“If I cannot do great things, I can do small things in a great way”
Martin Luther King Jr.
The title of this novel comes from a Martin Luther King Jr. quote which Ruth’s mother says to her the night before she leaves for college.
Ruth is a labor and delivery nurse, and by all accounts, a very good labor and delivery nurse with twenty years of experience. One morning Ruth goes on shift and starts caring for a newborn baby like she has done hundreds if not thousands of times before. But, this baby’s parents, Turk and Brit, are white supremacists and Ruth is African American. The events of the next twenty-four hours will change the lives of Ruth and her son Edison, Turk and Brit, and Kennedy McQuarry, the public defender assigned to represent Ruth.
Each chapter of this novel is told from the perspective of Ruth, Turk, or Kennedy. Through Ruth’s narrative we learn how despite doing everything ‘right’ like getting an education, living in a ‘good’ neighborhood, and being a respectable professional, she is ultimately unable to escape the color of her skin and the stereotyping that people of color face.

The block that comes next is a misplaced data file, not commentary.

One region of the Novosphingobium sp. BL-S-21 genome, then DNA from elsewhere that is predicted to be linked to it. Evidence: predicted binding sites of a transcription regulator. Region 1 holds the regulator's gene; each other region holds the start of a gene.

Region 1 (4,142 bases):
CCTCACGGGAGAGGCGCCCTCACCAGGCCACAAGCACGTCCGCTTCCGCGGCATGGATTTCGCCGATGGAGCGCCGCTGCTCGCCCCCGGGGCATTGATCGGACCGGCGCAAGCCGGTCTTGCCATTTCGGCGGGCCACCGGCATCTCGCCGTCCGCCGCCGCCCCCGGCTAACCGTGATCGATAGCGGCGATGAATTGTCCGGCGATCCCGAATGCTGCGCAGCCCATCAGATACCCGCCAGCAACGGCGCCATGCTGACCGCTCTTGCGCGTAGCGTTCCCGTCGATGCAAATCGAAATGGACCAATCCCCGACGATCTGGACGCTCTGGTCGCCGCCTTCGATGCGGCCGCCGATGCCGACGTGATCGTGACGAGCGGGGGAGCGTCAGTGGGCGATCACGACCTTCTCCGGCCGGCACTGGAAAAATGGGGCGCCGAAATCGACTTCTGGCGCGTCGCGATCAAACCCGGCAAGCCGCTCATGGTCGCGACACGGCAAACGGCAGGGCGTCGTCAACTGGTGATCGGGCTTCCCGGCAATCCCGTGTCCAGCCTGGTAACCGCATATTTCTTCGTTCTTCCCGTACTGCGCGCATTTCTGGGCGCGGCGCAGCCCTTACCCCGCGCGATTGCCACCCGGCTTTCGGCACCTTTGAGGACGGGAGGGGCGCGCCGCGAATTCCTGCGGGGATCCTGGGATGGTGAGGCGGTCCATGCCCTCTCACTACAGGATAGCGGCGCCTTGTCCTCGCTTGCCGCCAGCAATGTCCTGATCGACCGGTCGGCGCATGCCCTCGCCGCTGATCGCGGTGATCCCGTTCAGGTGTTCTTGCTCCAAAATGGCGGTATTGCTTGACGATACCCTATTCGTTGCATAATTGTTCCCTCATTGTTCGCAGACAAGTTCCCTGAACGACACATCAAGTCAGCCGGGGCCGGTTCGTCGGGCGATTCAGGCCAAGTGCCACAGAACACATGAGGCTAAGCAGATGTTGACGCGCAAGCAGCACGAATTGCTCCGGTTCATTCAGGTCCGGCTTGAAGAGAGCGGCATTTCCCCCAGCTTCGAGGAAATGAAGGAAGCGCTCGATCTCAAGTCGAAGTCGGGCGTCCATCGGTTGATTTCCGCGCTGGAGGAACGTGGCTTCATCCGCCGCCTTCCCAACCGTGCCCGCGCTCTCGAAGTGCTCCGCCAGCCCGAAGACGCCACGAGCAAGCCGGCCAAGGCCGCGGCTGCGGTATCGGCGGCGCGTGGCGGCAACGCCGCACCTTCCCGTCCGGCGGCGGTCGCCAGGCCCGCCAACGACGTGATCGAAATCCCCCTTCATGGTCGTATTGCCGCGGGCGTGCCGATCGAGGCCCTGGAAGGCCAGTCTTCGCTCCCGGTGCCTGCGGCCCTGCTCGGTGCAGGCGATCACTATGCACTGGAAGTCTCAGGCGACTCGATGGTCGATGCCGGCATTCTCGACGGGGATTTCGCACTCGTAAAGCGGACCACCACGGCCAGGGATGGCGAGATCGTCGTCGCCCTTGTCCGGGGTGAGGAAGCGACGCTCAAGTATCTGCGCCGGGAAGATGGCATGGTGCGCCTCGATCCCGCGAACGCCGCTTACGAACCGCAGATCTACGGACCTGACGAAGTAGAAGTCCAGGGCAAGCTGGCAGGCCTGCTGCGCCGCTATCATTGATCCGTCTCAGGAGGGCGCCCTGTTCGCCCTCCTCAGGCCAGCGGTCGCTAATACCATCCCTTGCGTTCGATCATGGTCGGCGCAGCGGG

Turk and Brit’s perspective made me think about how growing up in an environment of racial prejudice could impact your views of people. If you are told from childhood how important it is to protect the purity of your race and how people not of your race are lesser than you then that must have a profound effect on shaping your thinking.
Finally, from Kennedy we see how even a liberal do-gooder can be oblivious to the white privilege that she benefits from on a daily basis.
I found this novel to be thought-provoking and liked the story unfolding from the varying perspectives of the three main characters. This is the first book by Jodi Picoult that I have read and I liked it well enough that I will definitely add more of her books to my ‘to read’ shelf.